Handrails, Equipment Controls Among Most Contaminated High-Touch Surfaces in Long-Term Care Facilities

Infection Control TodayInfection Control Today, April 2022, (Vol. 26, No. 3)
Volume 26
Issue 3

In a study of 11 LTC facilities, these surfaces were 4 times more likely to register high levels of crAssphage and adenosine triphosphate (ATP).

Health care worker holding elderly patient hand and patient holding handrail

(Adobe Stock)

Nearly all high-touch surfaces in a recent study of 11 long-term care (LTC) facilities in South Carolina tested positive for crAssphage, a DNA bacteriophage useful in indicating human fecal contamination, and adenosine triphosphate (ATP), the organic compound that can help evaluate the efficacy of cleaning. Handrails, equipment controls, and patient beds were the most contaminated sources.

These results, published this week in the American Journal of Infection Control, support the use of multiple hygienic monitoring tools to quantify levels of contamination before and after cleaning as health workers in LTC facilities work to cut down on the high rates of diarrheal illness, such as norovirus and/or Clostridioides difficile infection.

“We designed a study to help LTC facility directors and environmental service staff better direct their existing cleaning efforts by identifying the surfaces most often contaminated with high levels of fecal material,” Jennifer Cannon, PhD, lead author of the study, told Infection Control Today®. “This is important because noroviruses and C difficile, which cause the most diarrheal diseases among LTC facility residents, are transmitted through feces.”

The investigators contacted 113 LTC facilities to participate in site visits to conduct the environmental hygiene evaluation, and 11 agreed; 9 were skilled nursing facilities (1 of which was also a nursing home), 1 was a nursing home, and 1 was a continuing care retirement home. The number of beds in each facility ranged from 36 to 220 (median 132 beds). The median capacity of beds filled in each facility was 90% at the time of the site visits and ranged from 68% to 100%.

The team tested at least 30 high-touch surfaces and locations for the presence of ATP, norovirus, and crAssphage, including handrails on patient beds, common area hallways, door handles, equipment and TV controls, physical therapy equipment, and tables and chairs. The team found that more than 90% of the surfaces tested positive for crAssphage or returned failing ATP scores compared with manufacturer suggested threshold values.

Although norovirus contamination was not detected on any surface, investigators found that handrails, equipment controls, and patient beds were 4 times more likely than other surfaces or locations to have high levels of crAssphage (odds ratio [OR] 4.1, CI 2.0-8.5, P < .001 for handrails and OR 3.6, CI 1.1-12.8, P < .05 for equipment controls). Further, investigators found high levels of both ATP and crAssphage on patient bed handrails and tables and chairs in patient lounges.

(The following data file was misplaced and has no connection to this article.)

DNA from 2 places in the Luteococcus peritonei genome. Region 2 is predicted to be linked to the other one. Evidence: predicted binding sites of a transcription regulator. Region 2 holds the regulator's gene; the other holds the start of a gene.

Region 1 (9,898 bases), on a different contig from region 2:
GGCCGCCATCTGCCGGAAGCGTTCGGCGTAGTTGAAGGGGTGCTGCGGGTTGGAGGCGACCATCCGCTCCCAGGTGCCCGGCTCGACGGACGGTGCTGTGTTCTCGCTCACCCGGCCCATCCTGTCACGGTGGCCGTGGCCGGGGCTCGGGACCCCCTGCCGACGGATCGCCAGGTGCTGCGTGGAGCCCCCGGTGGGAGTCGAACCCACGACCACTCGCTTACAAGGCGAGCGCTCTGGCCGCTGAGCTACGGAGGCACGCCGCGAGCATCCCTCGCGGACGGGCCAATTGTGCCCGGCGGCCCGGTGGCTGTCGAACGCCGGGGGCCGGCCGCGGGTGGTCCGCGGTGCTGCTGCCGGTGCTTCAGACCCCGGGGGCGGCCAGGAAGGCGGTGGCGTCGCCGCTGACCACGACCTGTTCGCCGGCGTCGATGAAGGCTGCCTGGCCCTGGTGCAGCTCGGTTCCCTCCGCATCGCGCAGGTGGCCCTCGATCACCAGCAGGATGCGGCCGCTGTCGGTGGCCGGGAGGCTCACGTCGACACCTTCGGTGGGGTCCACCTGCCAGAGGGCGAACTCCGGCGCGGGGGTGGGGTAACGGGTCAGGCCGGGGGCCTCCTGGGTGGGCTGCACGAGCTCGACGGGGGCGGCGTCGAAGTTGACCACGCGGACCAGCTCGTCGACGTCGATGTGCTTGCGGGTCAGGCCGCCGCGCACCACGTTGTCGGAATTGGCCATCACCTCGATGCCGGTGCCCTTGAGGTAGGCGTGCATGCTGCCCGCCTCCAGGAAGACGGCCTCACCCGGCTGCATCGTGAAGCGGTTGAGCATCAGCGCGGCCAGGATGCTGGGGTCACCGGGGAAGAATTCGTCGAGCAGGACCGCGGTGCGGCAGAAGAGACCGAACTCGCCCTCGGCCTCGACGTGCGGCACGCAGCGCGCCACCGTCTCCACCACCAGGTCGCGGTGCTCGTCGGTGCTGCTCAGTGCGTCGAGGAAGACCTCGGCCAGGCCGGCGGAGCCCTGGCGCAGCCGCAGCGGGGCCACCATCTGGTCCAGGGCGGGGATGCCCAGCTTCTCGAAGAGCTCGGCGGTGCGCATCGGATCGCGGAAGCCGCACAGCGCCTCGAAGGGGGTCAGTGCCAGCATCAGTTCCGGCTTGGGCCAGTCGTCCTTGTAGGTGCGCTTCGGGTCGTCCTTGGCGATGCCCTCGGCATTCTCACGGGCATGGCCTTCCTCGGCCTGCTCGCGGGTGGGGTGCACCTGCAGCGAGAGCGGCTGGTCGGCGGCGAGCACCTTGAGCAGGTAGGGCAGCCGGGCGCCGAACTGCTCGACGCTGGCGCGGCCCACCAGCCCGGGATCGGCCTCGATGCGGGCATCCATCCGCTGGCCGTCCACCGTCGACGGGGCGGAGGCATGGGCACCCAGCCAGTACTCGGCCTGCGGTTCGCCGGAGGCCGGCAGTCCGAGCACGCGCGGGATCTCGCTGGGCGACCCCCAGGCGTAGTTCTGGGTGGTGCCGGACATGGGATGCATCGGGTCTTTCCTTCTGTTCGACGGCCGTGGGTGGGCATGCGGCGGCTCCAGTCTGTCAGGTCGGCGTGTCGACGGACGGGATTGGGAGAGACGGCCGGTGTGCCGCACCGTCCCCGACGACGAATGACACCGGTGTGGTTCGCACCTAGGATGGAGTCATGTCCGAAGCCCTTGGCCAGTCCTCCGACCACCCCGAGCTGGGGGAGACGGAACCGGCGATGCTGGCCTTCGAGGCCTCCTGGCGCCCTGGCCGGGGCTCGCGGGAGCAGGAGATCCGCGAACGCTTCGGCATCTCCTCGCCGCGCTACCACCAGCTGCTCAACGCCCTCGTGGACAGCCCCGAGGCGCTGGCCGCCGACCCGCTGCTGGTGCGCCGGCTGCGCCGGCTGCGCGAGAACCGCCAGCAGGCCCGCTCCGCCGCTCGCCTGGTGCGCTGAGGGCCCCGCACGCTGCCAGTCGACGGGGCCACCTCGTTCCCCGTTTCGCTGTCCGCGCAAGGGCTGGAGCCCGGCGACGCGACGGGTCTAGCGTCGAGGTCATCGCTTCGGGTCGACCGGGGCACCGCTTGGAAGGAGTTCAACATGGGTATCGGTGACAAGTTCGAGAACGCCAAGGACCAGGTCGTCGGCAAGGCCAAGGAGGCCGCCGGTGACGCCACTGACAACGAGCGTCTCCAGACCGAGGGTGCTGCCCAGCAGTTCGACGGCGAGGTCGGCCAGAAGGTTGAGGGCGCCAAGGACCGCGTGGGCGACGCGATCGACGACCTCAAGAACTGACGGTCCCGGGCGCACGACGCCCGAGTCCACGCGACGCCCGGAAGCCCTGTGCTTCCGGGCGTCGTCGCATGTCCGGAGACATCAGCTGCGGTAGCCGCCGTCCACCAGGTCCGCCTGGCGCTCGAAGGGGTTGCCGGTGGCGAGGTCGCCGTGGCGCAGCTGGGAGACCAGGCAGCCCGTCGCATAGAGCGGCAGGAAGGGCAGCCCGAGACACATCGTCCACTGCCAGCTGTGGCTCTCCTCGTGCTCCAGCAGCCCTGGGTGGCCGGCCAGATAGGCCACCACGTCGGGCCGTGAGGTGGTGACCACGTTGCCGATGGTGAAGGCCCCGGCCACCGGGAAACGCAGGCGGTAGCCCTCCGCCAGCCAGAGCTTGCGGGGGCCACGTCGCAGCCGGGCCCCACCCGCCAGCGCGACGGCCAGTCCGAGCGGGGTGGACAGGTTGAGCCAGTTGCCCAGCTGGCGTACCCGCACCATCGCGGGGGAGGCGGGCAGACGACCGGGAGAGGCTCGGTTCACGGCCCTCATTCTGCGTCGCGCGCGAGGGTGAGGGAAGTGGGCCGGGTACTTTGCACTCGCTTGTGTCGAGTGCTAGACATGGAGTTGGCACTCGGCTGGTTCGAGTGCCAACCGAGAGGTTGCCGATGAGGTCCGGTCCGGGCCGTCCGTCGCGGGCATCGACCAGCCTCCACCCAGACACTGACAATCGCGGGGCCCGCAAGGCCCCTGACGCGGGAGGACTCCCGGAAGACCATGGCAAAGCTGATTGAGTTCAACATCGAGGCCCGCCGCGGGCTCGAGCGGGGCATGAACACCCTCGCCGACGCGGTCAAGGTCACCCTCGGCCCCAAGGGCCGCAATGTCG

“This information is primarily important for LTC facility directors and environmental service staff or those responsible for designing and implementing infection control practices,” Cannon told ICT®. “These tools give them a quantitative way to monitor surface cleanliness over time and make improvements to their existing cleaning practices as needed.”

Cannon told ICT® that she was surprised that so many high-touch surfaces were contaminated with organic and fecal material, but she qualified that detecting fecal material is not the same as detecting infectious microorganisms. She noted that the study was not designed to evaluate the risk of diarrheal illness associated with fecal contamination of environmental surfaces, and she thinks that that issue might be something interesting to explore in future studies.

“Most importantly, we think our findings will really help LTC facility directors and environmental services staff identify where they can enhance their cleaning efforts,” Cannon said. “Monitoring surface hygiene routinely over time and using that data to make improvements to their existing cleaning practices would benefit LTC facilities, particularly if included as part of their infection prevention programs. Further studies might explore the impact of implementing a hygiene monitoring program in reducing the number of diarrheal illnesses and deaths among residents in LTC facilities.”

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